Is IP a Lex Specialis?
Edited by Graeme B. Dinwoodie
Chapter 2: The enforceability of mass-market e-commerce licenses and social networking agreements: Is copyright or contract law the new lex specialis?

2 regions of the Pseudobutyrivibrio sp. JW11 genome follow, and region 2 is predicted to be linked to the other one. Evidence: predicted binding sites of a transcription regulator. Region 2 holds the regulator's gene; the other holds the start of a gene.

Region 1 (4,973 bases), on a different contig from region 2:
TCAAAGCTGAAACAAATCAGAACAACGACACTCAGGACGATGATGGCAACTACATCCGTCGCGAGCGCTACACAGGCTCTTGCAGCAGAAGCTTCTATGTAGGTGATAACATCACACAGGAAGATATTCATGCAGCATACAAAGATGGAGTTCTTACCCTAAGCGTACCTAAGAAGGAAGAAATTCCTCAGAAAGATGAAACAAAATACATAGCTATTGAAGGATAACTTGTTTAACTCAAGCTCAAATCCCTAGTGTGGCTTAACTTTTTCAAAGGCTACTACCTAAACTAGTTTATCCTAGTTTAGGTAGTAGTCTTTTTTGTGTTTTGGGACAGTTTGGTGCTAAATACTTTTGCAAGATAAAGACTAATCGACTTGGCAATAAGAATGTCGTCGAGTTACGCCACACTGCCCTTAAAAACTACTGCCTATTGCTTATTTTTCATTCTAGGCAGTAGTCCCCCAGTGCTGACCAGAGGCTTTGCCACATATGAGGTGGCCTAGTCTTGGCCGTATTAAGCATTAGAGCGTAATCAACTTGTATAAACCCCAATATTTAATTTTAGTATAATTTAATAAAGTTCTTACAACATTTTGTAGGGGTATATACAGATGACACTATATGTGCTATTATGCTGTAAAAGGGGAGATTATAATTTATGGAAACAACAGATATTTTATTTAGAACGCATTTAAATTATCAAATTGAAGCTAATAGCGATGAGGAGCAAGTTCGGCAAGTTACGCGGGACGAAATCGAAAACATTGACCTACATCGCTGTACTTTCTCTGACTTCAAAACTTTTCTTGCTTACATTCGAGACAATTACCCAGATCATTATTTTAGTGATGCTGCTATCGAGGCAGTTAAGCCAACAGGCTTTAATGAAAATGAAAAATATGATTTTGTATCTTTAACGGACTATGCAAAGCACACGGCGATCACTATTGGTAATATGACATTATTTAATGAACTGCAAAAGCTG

As many commentators have noted, the Internet is rapidly undergoing a shift from a “read-only” web (Web 1.0) to an increasingly interactive web (Web 2.0) in which social networks vie with e-commerce for prominence and user-generated content (UGC) is becoming an ever more prominent feature. A common feature of both eras has been reliance on mass-market licenses to control the uses that can be made of Internet content. This chapter will compare the contractual phenomenon of mass-market licensing in both the e-commerce and social networking contexts and examine the extent to which such licenses are enforceable or preempted, or might constitute copyright or “license” misuse in the United States. Software and digital content are distributed by mass-market licenses, which typically contain terms that restrict licensee uses of the content. Mass-market licensing in e-commerce has evolved with recent advances in technology. When computer software was primarily sold in boxes, distributors typically used “shrink-wrap” licenses, which took effect when the purchaser tore open the shrink-wrap on the box. With subsequent advancements in computing and Internet speed, software has been distributed digitally through “click-wrap” licenses, where a user clicks a button on the screen to indicate acceptance of the license. These “click-wrap” licenses are also used in the burgeoning field of e-books.
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